That’s a tough issue in every state, but especially in Illinois. In the Land of Lincoln, too many other budget items — skyrocketing pension and Medicaid costs to name two — crowd out spending for core state programs that include the maintenance and construction of roads, highways and bridges.

___

May 12, 2019

The (Carbondale) Southern Illinoisan

Thank you, teachers

In the classic movie “It’s a Wonderful Life,” Jimmy Stewart’s character, George Bailey, found his life unraveling on Christmas Eve.

His dire financial situation was complicated when he returned home to find his daughter “Suzu” suffering from a cold. Bailey’s wife told him that Suzu wasn’t feeling well at school and her teacher sent her home.

When the dutiful teacher called moments later to check on Suzu’s well-being, Bailey grabbed the phone and accused the teacher of sending his daughter home without a coat. His tirade left the teacher distraught.

Later in the evening, Bailey drove to a bar in Bedford Falls, turning to alcohol for solace. There, he ran into the husband of the aggrieved teacher. When the husband learned of Bailey’s identity, he punched him in the nose.

That is learning teacher’s appreciation the hard way.

This past week was Teacher Appreciation Week. And, in many ways, we can sympathize with the teacher’s husband in “It’s a Wonderful Life.”

Times have changed. The period depicted in the movie scene described above was the early 1940s. At that time, a teacher’s job was more traditional — with an emphasis on the three R’s. There were, of course, other duties.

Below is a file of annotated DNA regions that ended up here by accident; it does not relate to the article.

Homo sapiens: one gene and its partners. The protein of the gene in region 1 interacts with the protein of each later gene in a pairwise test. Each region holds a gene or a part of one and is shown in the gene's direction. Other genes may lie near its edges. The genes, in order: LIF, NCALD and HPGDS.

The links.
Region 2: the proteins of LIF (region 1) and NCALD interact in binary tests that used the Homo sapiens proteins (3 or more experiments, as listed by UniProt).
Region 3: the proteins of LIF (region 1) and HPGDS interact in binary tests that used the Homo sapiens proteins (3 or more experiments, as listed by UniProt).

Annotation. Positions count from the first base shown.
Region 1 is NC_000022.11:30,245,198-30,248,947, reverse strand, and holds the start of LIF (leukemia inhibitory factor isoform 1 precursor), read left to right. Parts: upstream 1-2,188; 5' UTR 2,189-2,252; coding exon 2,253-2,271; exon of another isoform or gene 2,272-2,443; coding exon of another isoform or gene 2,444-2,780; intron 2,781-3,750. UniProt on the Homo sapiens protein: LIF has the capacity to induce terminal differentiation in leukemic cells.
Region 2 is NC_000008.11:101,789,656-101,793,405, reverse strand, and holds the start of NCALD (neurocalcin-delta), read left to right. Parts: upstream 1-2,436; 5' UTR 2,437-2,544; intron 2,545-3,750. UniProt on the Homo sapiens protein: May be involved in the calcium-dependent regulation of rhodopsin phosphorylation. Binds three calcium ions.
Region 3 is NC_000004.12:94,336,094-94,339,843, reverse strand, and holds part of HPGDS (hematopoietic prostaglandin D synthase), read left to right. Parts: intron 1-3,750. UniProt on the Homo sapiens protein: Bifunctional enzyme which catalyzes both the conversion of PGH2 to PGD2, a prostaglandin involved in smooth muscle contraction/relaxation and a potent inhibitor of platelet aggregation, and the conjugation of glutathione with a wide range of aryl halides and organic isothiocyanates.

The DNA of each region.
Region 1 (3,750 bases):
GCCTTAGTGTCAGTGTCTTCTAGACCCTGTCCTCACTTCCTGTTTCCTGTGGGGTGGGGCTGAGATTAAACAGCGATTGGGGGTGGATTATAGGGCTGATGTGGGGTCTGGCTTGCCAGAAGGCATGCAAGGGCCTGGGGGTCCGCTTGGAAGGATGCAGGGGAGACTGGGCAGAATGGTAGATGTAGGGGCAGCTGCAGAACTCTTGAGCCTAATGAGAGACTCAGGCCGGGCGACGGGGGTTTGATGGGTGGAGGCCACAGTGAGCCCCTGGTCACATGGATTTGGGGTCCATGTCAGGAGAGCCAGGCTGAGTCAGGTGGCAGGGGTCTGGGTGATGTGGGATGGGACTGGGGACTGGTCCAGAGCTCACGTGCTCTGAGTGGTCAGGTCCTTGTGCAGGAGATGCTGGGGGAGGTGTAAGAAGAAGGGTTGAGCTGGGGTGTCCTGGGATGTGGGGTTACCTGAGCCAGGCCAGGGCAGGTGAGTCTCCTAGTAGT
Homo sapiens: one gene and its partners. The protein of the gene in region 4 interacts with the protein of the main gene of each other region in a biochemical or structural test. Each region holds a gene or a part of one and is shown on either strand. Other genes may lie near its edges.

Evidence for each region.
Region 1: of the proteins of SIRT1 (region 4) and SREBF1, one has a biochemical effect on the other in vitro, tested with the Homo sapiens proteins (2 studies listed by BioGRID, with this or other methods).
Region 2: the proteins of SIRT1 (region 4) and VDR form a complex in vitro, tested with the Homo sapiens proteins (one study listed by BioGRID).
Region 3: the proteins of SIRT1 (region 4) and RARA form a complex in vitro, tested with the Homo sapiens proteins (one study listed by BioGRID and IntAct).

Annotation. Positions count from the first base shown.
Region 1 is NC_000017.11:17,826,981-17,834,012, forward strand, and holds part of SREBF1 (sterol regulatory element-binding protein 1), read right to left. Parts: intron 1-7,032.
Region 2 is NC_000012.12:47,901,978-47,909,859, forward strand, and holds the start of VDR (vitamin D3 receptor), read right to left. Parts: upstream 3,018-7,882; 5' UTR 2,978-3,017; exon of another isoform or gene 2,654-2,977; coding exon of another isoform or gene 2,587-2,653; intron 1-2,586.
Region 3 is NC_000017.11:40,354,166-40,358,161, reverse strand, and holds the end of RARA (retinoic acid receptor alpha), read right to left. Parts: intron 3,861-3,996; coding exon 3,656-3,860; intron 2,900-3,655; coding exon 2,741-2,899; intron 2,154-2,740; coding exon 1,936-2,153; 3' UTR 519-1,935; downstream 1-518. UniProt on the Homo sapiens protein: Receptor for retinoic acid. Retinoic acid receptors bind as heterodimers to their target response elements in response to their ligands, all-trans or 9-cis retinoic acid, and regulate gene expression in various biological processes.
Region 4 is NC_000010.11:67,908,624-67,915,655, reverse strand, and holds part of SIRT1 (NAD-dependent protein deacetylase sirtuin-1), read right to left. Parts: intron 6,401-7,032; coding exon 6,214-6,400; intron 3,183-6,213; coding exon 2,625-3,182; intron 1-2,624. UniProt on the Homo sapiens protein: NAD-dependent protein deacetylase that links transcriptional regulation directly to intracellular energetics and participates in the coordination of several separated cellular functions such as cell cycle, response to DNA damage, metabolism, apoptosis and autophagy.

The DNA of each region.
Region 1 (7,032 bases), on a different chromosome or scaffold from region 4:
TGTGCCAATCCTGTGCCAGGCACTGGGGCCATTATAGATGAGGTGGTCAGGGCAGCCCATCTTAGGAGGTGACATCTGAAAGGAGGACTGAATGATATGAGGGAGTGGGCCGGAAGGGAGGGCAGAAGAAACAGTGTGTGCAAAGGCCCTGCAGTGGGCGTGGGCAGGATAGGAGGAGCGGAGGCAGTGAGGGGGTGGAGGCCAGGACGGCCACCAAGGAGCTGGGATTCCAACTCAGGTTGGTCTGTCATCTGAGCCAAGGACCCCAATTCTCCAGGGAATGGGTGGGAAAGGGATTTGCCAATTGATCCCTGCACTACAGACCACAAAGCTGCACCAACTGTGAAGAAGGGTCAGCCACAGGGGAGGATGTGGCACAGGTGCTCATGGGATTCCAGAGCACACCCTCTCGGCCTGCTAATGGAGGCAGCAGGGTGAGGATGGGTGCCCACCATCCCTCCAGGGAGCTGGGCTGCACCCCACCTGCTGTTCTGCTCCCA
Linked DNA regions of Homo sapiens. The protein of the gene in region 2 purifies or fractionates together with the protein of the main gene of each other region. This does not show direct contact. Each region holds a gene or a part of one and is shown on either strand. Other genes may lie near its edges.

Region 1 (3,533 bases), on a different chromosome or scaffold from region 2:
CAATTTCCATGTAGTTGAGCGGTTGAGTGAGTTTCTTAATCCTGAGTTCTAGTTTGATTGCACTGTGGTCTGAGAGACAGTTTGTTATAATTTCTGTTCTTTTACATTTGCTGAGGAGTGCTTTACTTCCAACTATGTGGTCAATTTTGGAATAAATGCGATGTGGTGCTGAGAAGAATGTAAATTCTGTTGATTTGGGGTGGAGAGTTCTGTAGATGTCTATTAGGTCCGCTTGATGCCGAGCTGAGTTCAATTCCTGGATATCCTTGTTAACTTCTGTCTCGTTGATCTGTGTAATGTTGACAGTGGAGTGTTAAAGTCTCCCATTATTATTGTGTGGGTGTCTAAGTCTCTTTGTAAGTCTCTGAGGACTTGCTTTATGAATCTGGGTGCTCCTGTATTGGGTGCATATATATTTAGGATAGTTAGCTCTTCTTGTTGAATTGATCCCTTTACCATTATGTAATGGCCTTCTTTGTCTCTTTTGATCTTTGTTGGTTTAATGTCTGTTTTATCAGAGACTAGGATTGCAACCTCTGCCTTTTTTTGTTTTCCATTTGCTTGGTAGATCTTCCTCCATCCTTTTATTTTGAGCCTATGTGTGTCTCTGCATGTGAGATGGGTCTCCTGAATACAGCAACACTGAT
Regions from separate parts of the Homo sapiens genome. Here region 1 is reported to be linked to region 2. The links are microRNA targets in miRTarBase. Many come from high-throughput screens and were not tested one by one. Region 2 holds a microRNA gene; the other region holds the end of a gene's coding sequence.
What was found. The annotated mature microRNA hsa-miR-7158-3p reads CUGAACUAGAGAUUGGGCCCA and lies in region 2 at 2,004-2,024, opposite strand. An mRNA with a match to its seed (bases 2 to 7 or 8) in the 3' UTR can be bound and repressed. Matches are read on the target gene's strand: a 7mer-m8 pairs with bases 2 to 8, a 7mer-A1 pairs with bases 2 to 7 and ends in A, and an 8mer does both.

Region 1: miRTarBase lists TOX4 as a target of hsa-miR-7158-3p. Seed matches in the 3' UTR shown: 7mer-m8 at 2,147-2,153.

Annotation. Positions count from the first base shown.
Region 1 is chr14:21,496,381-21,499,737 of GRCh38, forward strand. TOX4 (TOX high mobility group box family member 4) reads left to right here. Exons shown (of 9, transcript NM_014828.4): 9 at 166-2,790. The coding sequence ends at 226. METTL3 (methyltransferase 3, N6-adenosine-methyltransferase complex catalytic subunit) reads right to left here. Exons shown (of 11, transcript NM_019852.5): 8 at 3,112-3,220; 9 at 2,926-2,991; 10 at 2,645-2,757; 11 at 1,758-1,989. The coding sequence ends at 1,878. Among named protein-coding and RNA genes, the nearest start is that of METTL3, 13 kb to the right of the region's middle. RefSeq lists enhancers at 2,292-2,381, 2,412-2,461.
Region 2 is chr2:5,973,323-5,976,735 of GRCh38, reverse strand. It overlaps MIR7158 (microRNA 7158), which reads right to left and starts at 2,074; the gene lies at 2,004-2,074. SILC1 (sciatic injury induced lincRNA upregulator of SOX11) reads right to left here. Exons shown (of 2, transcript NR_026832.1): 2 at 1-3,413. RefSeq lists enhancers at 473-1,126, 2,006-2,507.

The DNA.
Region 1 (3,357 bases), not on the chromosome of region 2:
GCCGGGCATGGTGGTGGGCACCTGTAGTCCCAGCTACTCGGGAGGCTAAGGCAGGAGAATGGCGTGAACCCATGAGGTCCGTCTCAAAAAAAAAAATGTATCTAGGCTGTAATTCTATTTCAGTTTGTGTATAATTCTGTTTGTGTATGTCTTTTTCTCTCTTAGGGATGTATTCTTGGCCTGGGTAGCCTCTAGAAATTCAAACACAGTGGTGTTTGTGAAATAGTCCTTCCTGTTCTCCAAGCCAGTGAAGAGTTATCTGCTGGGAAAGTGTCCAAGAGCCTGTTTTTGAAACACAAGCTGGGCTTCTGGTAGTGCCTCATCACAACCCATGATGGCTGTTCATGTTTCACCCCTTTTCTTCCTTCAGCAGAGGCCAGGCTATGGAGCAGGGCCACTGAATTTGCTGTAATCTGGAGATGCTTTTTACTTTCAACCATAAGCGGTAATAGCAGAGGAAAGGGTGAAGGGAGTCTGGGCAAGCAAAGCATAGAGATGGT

Teachers have long doubled as coaches, have always been mentors and have always kept a wary eye on their students for signs of family problems. However, with the breakdown of the American family structure over the last few decades, the role of the teacher as a student advocate has become exponentially more important.

Dedicated teachers are often a student’s first line of defense against an abusive home life. Selfless teachers take money out of their own pockets to buy school supplies and even clothing for students from struggling families.

These issues occur more often than we’d like to admit. Unless you have a teacher in your family, or you have close friends in the profession, you probably don’t hear about it often. But, good teachers provide much more than a good education for our children.

Those selfless acts happen regularly, yet, the profession is often maligned. When teachers strike, or protest for higher wages, the naysayers come out of the woodwork. They point out, incorrectly, that teachers have an easy job. They note the school day ends at about 3 p.m. and teachers don’t work during the summer.

Again, if you have a family member or close friend in the teaching profession, you understand it’s rare for a teacher’s day to end with the final bell. There are classes to plan, papers to grade or tickets to sell for a basketball game or spring musical.

Yet the job entails so much more.

It’s rare to find an individual whose life wasn’t influenced dramatically at some time by a teacher. That teacher who recognized a hidden talent and steered that individual toward a field of study or a profession. Or, perhaps you were struggling with a subject in school and that teacher took the extra time to help you understand.